Summer Vegetable Tart

Summer Vegetable Tart

This is an easy tart to utilize all those summer vegetables. If you have a small eggplant, that would be a nice addition in the roasted vegetable mixture. A balsamic reduction would be excellent drizzled over the finished tart.

Vegetable Tart

Summer Vegetable Tart

1 sheet puff pastry dough, defrosted
1 large sweet onion, sliced into rings
1 red bell pepper, cored and cut into strips (or rings)
1 large zucchini, ends removed and sliced
8 ounce package mushrooms (I used Baby Bellas), cleaned and sliced
olive oil
2 ounces goat cheese, crumbled
1 tablespoon capers
handful fresh basil leaves, torn
salt and black pepper

Preheat the oven to 400º F.

Line a baking sheet with parchment paper. Place the sliced onion, red bell pepper, zucchini, and mushrooms on the baking sheet. Drizzle with olive oil and season with salt and pepper. Roast in the oven for 10 – 15 minutes until the vegetables are softened. Remove from the oven and let cool slightly.

Line the baking sheet with a fresh sheet of parchment paper. Unfold the puff pastry on a lightly floured surface. Using a rolling pin, gently roll out the puff pastry into a rectangle (try not to get it too thin). Place the puff pastry on the lined baking sheet.

Place the roasted vegetables on the puff pastry, leaving a border. Sprinkle the crumbled goat cheese, capers, and torn basil over the roasted vegetables. Drizzle the tart with olive oil and sprinkle with salt and pepper.

Summer Vegetable Tart (before baking)

Bake for 20 – 25 minutes until the crust is golden. Serve warm.

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Zoodles with Peanut Sauce

I bought a spiralizer at a school fundraiser yard sale for $1 and now that it is summer and zucchini is pleniful, it’s a perfect time to use it to make zoodles (zucchini noodles).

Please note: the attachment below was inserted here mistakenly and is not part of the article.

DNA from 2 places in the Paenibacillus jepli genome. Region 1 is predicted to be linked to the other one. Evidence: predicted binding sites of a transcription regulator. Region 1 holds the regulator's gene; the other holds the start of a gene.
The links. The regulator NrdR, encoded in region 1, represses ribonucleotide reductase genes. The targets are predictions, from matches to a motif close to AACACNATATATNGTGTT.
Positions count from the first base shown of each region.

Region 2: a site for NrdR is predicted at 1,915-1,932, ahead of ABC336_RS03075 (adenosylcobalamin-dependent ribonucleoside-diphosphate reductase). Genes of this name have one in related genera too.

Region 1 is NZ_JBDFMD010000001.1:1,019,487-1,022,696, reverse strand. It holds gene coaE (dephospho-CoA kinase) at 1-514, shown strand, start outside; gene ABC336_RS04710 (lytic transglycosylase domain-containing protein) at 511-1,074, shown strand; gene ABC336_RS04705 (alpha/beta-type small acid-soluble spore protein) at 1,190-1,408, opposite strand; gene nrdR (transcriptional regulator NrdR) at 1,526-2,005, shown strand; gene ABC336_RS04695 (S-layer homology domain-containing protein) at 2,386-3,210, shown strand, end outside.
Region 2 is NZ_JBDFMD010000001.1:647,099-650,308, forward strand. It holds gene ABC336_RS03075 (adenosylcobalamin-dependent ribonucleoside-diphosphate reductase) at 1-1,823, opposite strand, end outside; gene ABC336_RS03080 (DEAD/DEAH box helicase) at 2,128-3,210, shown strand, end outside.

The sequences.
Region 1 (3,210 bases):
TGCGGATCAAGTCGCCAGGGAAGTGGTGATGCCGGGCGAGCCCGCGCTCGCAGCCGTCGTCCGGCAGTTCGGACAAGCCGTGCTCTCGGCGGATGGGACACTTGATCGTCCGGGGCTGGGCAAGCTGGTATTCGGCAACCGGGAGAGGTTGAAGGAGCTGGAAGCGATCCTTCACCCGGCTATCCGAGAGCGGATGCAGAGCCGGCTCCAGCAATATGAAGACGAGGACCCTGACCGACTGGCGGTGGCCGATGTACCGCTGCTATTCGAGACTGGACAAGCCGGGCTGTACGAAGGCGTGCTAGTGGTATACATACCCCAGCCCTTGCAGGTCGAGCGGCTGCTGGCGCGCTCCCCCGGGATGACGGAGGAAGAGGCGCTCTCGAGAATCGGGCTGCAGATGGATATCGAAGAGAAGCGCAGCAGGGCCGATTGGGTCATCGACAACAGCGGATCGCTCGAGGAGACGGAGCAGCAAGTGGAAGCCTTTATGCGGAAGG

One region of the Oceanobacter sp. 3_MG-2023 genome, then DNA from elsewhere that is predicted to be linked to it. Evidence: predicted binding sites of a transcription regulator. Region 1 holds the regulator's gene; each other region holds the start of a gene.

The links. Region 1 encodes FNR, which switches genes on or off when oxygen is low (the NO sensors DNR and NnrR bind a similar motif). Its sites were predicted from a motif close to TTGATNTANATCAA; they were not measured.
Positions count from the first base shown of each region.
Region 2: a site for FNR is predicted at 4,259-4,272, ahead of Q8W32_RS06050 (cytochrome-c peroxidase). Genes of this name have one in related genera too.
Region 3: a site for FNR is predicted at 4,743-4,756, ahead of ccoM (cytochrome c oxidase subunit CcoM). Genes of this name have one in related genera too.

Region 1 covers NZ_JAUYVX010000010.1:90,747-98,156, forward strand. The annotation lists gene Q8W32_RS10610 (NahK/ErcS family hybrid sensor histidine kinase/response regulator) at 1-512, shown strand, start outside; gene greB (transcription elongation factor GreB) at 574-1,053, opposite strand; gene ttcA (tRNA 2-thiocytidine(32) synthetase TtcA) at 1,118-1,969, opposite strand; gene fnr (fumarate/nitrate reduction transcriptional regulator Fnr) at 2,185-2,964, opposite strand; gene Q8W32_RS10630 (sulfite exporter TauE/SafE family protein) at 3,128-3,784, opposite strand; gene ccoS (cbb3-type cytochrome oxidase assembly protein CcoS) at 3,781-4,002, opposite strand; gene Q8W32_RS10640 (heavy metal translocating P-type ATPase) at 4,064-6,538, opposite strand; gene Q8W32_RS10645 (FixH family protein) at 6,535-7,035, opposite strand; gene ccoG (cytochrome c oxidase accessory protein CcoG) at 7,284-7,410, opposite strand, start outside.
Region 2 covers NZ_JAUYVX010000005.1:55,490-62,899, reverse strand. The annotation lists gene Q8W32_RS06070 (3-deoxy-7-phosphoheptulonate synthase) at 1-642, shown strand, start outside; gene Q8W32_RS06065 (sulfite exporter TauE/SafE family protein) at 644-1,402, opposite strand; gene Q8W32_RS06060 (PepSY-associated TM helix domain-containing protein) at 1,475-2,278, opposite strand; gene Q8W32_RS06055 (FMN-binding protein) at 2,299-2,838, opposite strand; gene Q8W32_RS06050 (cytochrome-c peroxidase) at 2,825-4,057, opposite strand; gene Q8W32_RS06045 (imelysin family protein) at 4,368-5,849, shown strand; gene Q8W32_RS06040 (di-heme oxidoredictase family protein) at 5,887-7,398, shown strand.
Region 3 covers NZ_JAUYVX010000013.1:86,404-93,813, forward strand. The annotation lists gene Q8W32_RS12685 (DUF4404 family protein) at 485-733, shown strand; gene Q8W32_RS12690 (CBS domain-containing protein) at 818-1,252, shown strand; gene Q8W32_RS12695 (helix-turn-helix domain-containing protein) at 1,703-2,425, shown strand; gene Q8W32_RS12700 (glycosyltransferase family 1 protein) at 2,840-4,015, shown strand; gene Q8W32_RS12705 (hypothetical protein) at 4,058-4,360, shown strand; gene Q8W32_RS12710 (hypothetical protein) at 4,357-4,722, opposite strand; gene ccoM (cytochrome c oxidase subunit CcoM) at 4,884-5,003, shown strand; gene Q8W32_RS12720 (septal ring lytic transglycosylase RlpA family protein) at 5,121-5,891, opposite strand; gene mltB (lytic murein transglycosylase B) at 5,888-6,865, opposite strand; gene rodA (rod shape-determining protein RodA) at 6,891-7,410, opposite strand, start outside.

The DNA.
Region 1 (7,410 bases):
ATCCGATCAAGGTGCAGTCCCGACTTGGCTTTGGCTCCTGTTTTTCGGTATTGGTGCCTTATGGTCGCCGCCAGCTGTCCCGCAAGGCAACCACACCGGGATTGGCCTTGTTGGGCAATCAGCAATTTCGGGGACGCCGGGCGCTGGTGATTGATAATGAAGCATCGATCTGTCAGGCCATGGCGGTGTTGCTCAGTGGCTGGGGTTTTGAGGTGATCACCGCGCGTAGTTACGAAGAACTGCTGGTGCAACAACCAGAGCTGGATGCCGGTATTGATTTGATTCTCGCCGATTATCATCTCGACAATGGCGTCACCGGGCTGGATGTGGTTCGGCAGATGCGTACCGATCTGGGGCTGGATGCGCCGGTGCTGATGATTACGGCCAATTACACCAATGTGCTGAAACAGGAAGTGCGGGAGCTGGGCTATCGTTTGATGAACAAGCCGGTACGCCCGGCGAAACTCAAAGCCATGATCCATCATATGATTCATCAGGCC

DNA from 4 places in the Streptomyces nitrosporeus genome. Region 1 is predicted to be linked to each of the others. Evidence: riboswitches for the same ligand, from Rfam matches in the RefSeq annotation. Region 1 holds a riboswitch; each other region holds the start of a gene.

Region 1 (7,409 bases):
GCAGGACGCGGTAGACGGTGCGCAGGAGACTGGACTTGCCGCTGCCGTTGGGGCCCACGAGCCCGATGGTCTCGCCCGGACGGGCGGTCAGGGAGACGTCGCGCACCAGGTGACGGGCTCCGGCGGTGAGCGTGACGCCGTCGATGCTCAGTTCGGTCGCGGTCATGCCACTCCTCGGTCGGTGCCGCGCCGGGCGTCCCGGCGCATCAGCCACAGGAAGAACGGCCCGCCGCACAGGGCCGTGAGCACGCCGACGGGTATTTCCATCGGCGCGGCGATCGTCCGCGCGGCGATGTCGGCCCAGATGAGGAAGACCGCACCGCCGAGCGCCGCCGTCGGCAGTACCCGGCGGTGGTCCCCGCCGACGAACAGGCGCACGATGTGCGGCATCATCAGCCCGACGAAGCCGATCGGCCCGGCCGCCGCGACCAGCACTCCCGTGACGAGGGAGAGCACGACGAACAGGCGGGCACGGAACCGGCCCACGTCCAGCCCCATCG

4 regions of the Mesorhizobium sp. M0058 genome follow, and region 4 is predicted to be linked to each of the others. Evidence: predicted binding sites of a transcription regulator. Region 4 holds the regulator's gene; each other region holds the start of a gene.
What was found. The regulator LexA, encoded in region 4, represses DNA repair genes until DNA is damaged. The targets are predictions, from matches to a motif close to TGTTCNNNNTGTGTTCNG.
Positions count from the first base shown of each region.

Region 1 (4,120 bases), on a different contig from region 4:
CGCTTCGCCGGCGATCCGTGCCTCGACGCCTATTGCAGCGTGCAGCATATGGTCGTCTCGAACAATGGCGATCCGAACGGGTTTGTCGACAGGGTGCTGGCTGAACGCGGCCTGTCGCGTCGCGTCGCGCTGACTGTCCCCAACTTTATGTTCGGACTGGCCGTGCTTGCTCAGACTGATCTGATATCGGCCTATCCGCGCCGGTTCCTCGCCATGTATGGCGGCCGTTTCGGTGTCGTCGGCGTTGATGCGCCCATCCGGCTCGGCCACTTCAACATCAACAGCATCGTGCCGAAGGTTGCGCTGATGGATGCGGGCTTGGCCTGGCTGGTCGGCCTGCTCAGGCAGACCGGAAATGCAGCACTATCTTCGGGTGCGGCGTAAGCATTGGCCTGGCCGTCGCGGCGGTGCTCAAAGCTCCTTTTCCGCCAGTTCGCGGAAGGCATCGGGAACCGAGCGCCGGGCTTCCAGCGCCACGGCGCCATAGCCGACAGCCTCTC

I haven’t had much luck with growing zucchini in my garden. This year, I planted some zucchini in a bucket on my deck and so far have only gotten 2 zucchini from it. They were kind of funky-looking, but tasted great as zoodles.

I have worked on perfecting my Peanut Sauce for years and I think I have finally nailed it. This stuff is great on all kinds of noodles (rice noodles, spaghetti, zoodles, etc…) and as a sauce for grilled chicken (think Satay) and Summer Rolls.

The Peanut Sauce recipe includes a paste made from a clove of garlic. This is an excellent tutorial on how to make garlic paste with a knife. This is how I do it:

Zoodles with Peanut Sauce

Special tool needed:  spiralizer

1 tablespoon (or less) of mild-tasting oil (I used canola)
4 medium-sized zucchini, ends trimmed, spiralized
1 carrot, peeled and grated
prepared Peanut Sauce (recipe below)

fresh cilantro
crushed peanuts

Heat the oil in a skillet over medium-high heat. Add the spiralized zucchini and shredded carrots and cook, tossing often with tongs, until tender (but not mushy). Turn off the heat and add the peanut sauce to the zoodles. Toss to coat. Serve topped with fresh cilantro and crushed peanuts. Can be eaten warm or cold.

Peanut Sauce

1/4 cup smooth peanut butter
1 tablespoon hoisin sauce
1 tablespoon soy sauce
1 clove garlic, minced and made into a paste with the side of the knife’s blade (see tutorial video above)
1 – 2 teaspoons sriracha
juice of 1/2 lime
warm water (about 1/2 cup)

Combine the peanut butter, hoisin sauce, soy sauce, garlic past, sriracha, and lime juice. Add water, a little at a time, until you reach a somewhat thick, but pourable consistency. You want it just so that it coasts the noodles but isn’t too thick or too thin. Refrigerate any leftover sauce.


Cinnamon Rolls

cinnamon-roll-lid

Day 12 of LID. I won’t lie, I am sick of being on this low iodine diet. It is easier, in a way, this time, but that doesn’t change the fact it is a soul-crusher.

I had some time to bake this morning and I used my Easy White Bread recipe to create these Cinnamon Rolls. I was really, really happy with the results. These are quite possibly the best cinnamon rolls I have ever made. They definitely lifted my spirits.

Cinnamon Rolls

For the dough:
3/4 cup water
1 tablespoon olive oil
2 cups flour, plus more for kneading
1 tablespoon sugar
1 teaspoon kosher salt
1 1/2 teaspoons yeast

For filling:
1/2 cup brown sugar
1 tablespoon ground cinnamon
2 – 3 tablespoons Earth Balance Soy Free Buttery Spread

For icing:
1/2 cup powdered sugar
1/4 teaspoon vanilla
enough water to make a thick, but pourable icing